So businesses have nine times the access of everyone else. In fact, it’s worse than it appears, because “everyone else” includes pro-big business consultants from the Legatum Institute and the Adam Smith Institute, together with a handful of campaign groups, trade unions and public institutions.

We can guess from Donald Trump’s approach to the North American Free Trade Agreement (NAFTA) renegotiations, which start in a couple of weeks, what the US agenda will look like. Corporate courts – which give big businesses power to sue states for decisions they don’t like – are fine, but state-to-state resolution isn’t. That’s because the US sometimes loses in the latter, but not in the former. 

Trump is also pushing Canada and Mexico for one-sided access for US companies to bid for government spending contracts (Buy America is allowed, but not Buy Canada or Buy Mexico it seems). He also wants better access for US financial corporations and further liberalisation of energy markets.

This is “America First” in practice. With Britain, it’s highly likely that access to the NHS and the UK’s higher food standards will be on the agenda. After all, Fox is likely to agree with Trump on those issues.  

Indeed, this is big politics for Fox. He knows that outside the EU, Britain must choose whom to align itself with – the US or Europe. Fox’s preference is clearly the former, because that would push us down the path of lighter regulation, lower standards, and “the market knows best”. That’s why failure to secure an EU trade deal while agreeing a US deal has enormous implications for our society.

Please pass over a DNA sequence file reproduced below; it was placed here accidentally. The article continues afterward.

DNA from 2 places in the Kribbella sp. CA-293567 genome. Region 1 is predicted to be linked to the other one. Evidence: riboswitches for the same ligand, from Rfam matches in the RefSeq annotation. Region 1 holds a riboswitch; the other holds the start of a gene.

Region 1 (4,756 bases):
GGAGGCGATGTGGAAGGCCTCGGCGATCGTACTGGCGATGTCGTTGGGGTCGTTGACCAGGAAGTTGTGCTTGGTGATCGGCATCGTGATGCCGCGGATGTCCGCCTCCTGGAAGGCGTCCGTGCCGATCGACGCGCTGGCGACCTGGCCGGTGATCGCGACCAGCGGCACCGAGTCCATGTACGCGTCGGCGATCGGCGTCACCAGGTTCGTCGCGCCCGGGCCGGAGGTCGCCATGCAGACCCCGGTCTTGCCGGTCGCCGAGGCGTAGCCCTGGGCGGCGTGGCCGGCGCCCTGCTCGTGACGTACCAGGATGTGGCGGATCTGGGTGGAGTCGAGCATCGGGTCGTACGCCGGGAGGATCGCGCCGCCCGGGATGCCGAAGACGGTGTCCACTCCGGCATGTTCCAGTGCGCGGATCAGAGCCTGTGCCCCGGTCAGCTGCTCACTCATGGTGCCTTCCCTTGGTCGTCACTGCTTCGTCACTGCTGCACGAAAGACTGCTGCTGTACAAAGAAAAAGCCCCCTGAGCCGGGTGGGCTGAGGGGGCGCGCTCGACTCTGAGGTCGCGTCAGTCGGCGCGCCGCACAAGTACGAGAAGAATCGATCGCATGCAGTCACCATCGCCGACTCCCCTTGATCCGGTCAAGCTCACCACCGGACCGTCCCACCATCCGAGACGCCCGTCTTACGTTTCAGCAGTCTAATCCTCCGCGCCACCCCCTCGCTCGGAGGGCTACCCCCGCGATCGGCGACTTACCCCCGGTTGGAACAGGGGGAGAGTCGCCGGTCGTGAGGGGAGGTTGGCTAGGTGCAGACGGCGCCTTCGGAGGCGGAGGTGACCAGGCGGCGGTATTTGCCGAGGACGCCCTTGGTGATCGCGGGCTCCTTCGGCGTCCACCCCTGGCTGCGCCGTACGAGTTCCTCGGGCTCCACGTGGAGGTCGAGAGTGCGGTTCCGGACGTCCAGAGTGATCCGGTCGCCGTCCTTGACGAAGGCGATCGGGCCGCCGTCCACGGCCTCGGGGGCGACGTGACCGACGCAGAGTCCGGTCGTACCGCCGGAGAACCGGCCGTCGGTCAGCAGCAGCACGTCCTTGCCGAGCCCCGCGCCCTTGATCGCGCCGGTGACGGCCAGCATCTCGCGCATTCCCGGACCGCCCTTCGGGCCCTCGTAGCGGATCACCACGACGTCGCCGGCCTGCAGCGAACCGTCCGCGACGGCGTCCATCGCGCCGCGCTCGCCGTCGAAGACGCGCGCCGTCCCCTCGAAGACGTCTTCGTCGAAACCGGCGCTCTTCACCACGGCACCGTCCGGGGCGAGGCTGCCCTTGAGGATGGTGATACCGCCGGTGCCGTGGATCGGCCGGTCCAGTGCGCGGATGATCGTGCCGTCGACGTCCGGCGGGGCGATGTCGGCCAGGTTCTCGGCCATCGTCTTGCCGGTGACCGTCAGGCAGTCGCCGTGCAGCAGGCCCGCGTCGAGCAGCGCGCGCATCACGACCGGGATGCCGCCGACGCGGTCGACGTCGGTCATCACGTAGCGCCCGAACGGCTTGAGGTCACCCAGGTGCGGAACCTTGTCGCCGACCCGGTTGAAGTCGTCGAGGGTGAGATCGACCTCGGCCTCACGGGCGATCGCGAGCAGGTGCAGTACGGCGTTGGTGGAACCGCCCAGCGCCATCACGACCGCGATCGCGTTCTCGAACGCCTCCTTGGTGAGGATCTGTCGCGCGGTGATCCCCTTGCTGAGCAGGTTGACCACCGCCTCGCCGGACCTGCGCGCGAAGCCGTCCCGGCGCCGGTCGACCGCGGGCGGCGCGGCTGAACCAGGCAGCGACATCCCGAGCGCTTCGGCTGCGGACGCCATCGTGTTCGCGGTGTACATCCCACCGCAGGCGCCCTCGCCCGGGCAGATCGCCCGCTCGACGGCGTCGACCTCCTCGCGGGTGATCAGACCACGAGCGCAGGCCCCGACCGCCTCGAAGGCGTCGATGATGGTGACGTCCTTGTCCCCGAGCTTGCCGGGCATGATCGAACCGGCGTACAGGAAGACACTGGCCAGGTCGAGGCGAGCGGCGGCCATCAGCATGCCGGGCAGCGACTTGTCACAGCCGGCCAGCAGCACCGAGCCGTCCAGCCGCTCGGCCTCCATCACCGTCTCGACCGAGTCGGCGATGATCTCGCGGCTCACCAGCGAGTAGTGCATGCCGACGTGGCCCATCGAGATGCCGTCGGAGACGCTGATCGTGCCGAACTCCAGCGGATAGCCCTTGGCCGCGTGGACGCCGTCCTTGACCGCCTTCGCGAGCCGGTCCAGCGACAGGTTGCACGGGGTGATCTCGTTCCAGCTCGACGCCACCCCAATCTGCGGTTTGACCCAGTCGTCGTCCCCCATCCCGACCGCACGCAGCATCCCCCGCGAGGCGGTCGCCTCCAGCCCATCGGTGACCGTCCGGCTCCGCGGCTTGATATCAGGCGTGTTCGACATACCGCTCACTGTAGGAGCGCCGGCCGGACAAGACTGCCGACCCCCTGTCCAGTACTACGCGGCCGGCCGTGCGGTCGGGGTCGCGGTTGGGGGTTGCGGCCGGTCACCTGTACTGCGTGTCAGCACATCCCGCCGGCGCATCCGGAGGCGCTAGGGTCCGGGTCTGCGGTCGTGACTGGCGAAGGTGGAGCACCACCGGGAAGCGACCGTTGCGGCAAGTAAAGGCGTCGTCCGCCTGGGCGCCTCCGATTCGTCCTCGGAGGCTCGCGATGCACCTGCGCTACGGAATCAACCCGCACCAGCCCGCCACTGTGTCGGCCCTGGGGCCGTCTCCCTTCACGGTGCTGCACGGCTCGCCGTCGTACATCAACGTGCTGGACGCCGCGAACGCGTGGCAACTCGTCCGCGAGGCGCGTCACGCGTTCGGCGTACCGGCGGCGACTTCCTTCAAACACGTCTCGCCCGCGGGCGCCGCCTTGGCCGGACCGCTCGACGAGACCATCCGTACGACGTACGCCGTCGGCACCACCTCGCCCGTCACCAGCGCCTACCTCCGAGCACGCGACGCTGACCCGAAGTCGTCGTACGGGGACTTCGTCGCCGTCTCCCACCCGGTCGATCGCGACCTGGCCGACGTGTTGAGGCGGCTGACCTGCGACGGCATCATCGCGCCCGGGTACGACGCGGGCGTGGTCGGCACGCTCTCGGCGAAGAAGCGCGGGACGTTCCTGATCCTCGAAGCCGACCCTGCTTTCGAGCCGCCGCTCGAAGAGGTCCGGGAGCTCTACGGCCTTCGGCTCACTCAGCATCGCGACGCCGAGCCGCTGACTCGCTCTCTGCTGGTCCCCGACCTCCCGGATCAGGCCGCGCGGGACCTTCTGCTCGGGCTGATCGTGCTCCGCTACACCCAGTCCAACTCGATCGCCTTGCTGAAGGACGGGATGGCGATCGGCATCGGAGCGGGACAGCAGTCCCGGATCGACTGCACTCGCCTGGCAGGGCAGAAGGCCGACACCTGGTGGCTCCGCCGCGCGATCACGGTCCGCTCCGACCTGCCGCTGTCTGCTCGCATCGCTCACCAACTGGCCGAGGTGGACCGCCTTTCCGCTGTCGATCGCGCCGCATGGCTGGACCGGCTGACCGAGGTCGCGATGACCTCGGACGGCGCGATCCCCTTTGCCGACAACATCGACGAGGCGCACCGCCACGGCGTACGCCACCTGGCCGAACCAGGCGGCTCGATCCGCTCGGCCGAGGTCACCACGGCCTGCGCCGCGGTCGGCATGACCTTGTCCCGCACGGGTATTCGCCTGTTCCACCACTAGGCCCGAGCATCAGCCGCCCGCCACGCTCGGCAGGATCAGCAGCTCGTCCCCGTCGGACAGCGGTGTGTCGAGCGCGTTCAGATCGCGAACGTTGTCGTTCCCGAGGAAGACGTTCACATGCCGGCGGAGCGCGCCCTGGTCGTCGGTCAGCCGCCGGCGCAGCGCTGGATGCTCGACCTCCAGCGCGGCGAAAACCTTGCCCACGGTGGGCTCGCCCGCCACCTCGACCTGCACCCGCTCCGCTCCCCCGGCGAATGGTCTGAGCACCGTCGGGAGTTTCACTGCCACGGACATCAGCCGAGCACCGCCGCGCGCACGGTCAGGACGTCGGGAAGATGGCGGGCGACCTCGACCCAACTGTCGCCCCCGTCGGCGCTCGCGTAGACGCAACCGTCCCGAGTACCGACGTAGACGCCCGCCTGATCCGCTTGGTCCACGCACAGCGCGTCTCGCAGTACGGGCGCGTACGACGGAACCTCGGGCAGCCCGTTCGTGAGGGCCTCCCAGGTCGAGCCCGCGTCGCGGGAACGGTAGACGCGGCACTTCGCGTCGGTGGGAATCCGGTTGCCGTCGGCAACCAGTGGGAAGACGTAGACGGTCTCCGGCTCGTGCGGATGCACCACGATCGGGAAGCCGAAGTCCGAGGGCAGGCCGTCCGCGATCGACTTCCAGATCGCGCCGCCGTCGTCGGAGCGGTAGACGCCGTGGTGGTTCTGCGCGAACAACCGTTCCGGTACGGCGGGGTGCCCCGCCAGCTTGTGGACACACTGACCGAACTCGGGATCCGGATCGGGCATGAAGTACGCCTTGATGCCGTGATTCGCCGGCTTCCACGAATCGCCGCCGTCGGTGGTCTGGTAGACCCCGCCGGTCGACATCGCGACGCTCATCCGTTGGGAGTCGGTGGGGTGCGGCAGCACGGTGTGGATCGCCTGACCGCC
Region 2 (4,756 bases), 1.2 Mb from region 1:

Finally, we know that this is only the first of ten trade working groups with 15 countries which will meet in coming weeks and months. Others involve Saudi Arabia and Turkey, hardly human rights bastions, where we have a big arms market. It also includes countries such as India, where Britain is desperate to increase intellectual property rules to help big pharmaceutical corporations clamp down on generic medicine provision. 

The long and the short of it is that none of this should be discussed behind closed doors. This is not a game of poker involving tariff levels. Huge issues of public policy are at stake. Yet even the most basic information about these meetings is apparently so sensitive that it is exempt from Freedom of Information laws. And don’t accept the assurance of Fox, who has form in this area. He promised a parliamentary debate on the Canada-EU trade deal last year. The debate never came. Fox simply signed the deal off on behalf of this country with no scrutiny or discussion. MPs should refuse to accept his assurances a second time. 

Anyone who suspects this is a Remoaner making up scare stories about Brexit should remember the process is the exact same one that will be used to agree our trade deal with the EU when we leave. That means our MEPs will have more power over that deal than our MPs. As will the MEPs of all other EU member states, and their national parliamentarians. In fact, the parliamentarians of the Belgian region of Wallonia will have more power than British MPs. Taking back control it ain’t.

But don’t despair. We have 18 months in which the government is not allowed to sign off any trade deals. We have a Trade Bill which will be introduced to parliament in the autumn. And we have a hung parliament. And a cross-party motion has already been tabled calling for scrutiny of trade deals like this. There is every chance we can overturn this archaic method of negotiating trade deals. But the clock is ticking. 

Nick Dearden is director of Global Justice Now